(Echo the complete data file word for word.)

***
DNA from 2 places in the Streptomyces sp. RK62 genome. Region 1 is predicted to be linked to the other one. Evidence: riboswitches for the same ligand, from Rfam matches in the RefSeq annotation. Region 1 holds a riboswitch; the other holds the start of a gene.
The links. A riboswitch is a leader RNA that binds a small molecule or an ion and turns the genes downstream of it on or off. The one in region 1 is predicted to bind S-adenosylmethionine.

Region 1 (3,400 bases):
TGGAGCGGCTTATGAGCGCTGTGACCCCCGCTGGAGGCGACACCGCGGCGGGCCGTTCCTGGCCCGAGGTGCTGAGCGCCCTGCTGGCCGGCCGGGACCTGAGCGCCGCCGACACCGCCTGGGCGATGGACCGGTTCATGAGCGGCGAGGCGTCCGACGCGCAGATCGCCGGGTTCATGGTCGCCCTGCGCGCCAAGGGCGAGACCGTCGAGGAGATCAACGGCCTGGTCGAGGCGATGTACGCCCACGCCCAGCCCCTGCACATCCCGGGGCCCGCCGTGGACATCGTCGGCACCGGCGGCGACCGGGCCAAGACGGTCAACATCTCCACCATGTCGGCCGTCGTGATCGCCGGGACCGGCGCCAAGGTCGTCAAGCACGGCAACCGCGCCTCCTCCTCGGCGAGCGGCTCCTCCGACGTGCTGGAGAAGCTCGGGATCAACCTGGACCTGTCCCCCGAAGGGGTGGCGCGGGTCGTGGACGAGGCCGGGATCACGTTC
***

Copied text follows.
DNA from 2 places in the Streptomyces sp. RK62 genome. Region 1 is predicted to be linked to the other one. Evidence: riboswitches for the same ligand, from Rfam matches in the RefSeq annotation. Region 1 holds a riboswitch; the other holds the start of a gene.
The links. A riboswitch is a leader RNA that binds a small molecule or an ion and turns the genes downstream of it on or off. The one in region 1 is predicted to bind S-adenosylmethionine.

Region 1 (3,400 bases):
TGGAGCGGCTTATGAGCGCTGTGACCCCCGCTGGAGGCGACACCGCGGCGGGCCGTTCCTGGCCCGAGGTGCTGAGCGCCCTGCTGGCCGGCCGGGACCTGAGCGCCGCCGACACCGCCTGGGCGATGGACCGGTTCATGAGCGGCGAGGCGTCCGACGCGCAGATCGCCGGGTTCATGGTCGCCCTGCGCGCCAAGGGCGAGACCGTCGAGGAGATCAACGGCCTGGTCGAGGCGATGTACGCCCACGCCCAGCCCCTGCACATCCCGGGGCCCGCCGTGGACATCGTCGGCACCGGCGGCGACCGGGCCAAGACGGTCAACATCTCCACCATGTCGGCCGTCGTGATCGCCGGGACCGGCGCCAAGGTCGTCAAGCACGGCAACCGCGCCTCCTCCTCGGCGAGCGGCTCCTCCGACGTGCTGGAGAAGCTCGGGATCAACCTGGACCTGTCCCCCGAAGGGGTGGCGCGGGTCGTGGACGAGGCCGGGATCACGTTC